The Gentner Group’s research has studied the chemical complexity of the indoor environment, its reactivity, health implications, and interconnectivity with outdoor air. This includes emissions from non-traditional sources and reservoirs of VOCs-SVOCs into the indoor environment, such as volatile chemical products (VCPs), material off-gassing (e.g., furfural from wood), and thirdhand tobacco smoke off-gassing from people and materials. It also highlights the fluxes of VOCs-IVOCs from indoors to outdoor air, where it is a substantial contributor to ambient concentrations of VOCs-SVOCs. They also pursue multidisciplinary work on the impacts of energy-related decisions (e.g., building efficiency measures) on both indoor and outdoor air quality through their effects on emissions and human exposure across indoor and outdoor spaces.
Selected example publications:
  • R. Sheu et al (2021) “Evaluating indoor air chemical diversity, indoor-to-outdoor emissions, and surface reservoirs using high-resolution mass spectrometry,” Environmental Science and Technology, 55 (15), 10255–10267, doi: 10.1021/acs.est.1c01337.
  • R. Sheu et al (2020) “Human transport of third hand tobacco smoke: A prominent source of hazardous air pollutants into indoor non-smoking environments” Science Advances, 6 (10), doi: 10.1126/sciadv.aay4109.
  • A. Filippi et al (2022) “Environmentally persistent free radicals in indoor particulate matter, dust, and on surfaces,” Environmental Science: Atmospheres, doi: 10.1039/D1EA00075F
  • K. T. Gillingham et al (2021) “The Climate and Health Benefits from Intensive Building Energy Efficiency Improvements,” Science Advances, 7 (34), doi: 10.1126/sciadv.abg0947.


Air quality impacts of energy production and use

The team’s research examines energy-related emissions of organic compounds and criteria pollutants from motor vehicles, energy production/use, oil sands operations, and other combustion-related sources. Air quality, public health, climate, and the environment are often affected by energy production and use, though those impacts vary across pollutant types and spatial scales. Thus, our research includes examining the role of energy sources in the emissions of primary pollutants and the formation secondary pollutants to ultimately inform effective mitigation methods for primary and secondary organic aerosol on urban and regional scales. This includes examining their effect on urban air quality (e.g., SEARCH Center, NYC field studies), but also emissions from current and evolving energy technologies.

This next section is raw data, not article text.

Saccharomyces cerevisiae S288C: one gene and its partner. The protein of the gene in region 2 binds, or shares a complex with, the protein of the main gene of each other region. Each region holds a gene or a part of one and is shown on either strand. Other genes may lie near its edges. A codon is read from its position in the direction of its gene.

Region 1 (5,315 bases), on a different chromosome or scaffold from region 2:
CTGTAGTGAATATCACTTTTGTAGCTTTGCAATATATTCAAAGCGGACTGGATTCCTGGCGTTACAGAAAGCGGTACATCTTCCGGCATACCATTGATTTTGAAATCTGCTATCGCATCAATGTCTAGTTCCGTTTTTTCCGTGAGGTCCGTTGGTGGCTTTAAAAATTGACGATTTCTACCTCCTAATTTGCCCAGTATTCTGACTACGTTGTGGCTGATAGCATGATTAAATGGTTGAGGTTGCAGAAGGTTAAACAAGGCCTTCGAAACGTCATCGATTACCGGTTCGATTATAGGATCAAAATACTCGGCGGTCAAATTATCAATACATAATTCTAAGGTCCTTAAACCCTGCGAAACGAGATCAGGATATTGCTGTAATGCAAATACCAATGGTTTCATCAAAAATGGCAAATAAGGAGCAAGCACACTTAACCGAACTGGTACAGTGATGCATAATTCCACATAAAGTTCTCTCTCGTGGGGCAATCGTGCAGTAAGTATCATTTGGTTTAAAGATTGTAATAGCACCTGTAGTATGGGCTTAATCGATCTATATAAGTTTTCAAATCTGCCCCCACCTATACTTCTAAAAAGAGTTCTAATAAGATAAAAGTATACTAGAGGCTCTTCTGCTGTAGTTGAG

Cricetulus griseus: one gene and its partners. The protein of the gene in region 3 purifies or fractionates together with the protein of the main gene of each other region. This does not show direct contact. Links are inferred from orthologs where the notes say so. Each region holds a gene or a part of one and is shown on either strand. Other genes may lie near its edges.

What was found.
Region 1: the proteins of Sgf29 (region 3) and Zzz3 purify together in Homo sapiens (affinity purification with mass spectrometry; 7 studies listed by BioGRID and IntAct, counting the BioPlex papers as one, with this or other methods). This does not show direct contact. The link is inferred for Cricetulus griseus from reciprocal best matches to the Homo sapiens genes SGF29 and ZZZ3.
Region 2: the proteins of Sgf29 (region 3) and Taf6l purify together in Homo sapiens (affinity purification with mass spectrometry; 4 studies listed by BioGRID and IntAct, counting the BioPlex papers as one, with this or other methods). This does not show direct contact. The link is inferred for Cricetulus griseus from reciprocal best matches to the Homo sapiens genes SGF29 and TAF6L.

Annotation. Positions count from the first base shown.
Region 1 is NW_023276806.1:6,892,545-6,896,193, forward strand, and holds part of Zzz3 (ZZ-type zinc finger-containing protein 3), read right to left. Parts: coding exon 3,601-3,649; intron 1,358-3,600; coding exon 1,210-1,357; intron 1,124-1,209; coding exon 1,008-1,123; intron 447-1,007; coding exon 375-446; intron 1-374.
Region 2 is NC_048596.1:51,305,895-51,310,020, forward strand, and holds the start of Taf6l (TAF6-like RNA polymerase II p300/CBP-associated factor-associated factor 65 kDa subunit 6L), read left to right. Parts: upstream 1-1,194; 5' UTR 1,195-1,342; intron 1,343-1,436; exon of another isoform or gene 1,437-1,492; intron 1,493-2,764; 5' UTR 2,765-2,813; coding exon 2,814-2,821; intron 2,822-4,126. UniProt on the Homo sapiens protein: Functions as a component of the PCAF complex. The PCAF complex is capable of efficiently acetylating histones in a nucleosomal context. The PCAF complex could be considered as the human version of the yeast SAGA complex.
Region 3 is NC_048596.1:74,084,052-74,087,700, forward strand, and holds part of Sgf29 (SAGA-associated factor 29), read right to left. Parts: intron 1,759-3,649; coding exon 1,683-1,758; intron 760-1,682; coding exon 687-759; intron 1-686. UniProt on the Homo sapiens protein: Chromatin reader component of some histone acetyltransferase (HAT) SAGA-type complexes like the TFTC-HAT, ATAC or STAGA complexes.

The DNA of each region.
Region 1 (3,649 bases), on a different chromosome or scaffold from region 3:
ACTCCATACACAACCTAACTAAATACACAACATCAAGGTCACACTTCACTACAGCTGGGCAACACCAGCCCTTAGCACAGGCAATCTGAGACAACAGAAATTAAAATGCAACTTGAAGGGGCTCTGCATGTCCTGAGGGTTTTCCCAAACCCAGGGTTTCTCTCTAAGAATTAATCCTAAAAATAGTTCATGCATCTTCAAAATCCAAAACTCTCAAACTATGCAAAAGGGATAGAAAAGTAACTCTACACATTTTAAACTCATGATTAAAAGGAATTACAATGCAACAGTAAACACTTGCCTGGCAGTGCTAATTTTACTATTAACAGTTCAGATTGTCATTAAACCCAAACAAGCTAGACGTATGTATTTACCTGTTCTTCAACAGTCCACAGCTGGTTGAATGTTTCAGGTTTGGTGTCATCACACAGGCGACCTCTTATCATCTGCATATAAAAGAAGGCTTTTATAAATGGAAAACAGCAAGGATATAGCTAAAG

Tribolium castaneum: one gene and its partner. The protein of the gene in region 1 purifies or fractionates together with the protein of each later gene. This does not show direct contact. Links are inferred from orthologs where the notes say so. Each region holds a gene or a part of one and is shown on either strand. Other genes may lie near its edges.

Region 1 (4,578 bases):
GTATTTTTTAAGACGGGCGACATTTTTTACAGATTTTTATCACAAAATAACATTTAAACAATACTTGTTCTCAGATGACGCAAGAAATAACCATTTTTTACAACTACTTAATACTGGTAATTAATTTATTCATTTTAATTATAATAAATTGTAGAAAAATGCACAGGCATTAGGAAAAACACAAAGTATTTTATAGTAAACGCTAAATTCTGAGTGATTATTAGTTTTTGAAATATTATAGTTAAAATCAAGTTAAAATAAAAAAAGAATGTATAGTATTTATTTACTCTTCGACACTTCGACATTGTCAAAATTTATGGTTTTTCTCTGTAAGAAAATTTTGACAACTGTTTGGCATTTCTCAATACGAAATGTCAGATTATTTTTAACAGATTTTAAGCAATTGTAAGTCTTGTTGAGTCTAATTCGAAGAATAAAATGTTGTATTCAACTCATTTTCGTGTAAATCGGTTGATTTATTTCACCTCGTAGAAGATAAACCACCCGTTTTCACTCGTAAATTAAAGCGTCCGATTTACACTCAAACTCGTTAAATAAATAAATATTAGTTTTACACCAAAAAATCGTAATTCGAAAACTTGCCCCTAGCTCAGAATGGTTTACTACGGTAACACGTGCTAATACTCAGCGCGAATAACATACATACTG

In collaboration with Environment and Climate Change Canada, the Gentner Group has been studying emissions of VOCs-SVOCs and SOA production from Oil sands operations in Alberta, Canada, which is increasingly relevant with potential extraction of U.S. oil sands in Utah on the horizon, and Venezuela pondering their own resources. This collaborative research on oil sands operations has spanned laboratory studies and 2 major flight campaigns (2013, 2018), which also included studies of nearby wildfire emissions (e.g., Ditto et al. ACP 2021) using the airborne collection of the Gentner Group’s adsorbent tubes and filters for detailed offline gas and particle chemical speciation of the emitted complex mixtures and their chemical transformations.
Selected example publications:
  • D.R. Gentner et al (2017) “Review of urban secondary organic aerosol formation from gasoline and diesel motor vehicle emissions,” Environmental Science & Technology, 51 (3), 1074–1093, doi: 10.1021/acs.est.6b04509.
  • J. Liggio et al (2016) “Oil Sands Operations Are a Major Source of Secondary Organic Aerosols,” Nature, 534, 91-94, doi: 10.1038/nature17646.
  • B.D. Drollette, D.R. Gentner, D.L. Plata (2020) “Waste containment ponds are a major source of secondary organic aerosol precursors from oil sands operations,” Environmental Science and Technology, 54(16), 9872-9881, doi: 10.1021/acs.est.0c01735.
  • K. T. Gillingham et al (2021) “The Climate and Health Benefits from Intensive Building Energy Efficiency Improvements,” Science Advances, 7 (34), doi: 10.1126/sciadv.abg0947.
  • D.R. Gentner et al (2012) “Elucidating secondary organic aerosol from diesel and gasoline vehicles through detailed characterization of organic carbon emissions” Proceedings of the National Academy, 109 (45) 18318-18323, doi: 10.1073/pnas.1212272109.
  • D.R. Gentner et al (2013) “Chemical composition of gas-phase organic carbon emissions from motor vehicles and implications for ozone production,” Environmental Science and Technology, 47 (20), 11837–11848, doi: 10.1002/jgrd.50825.
  • D.R. Gentner et al (2014) “Emissions of organic carbon and methane from petroleum and dairy operations in California’s San Joaquin Valley,” Atmospheric Chemistry and Physics, 14(10), 4955-4978, doi: 10.5194/acp-14-4955-2014.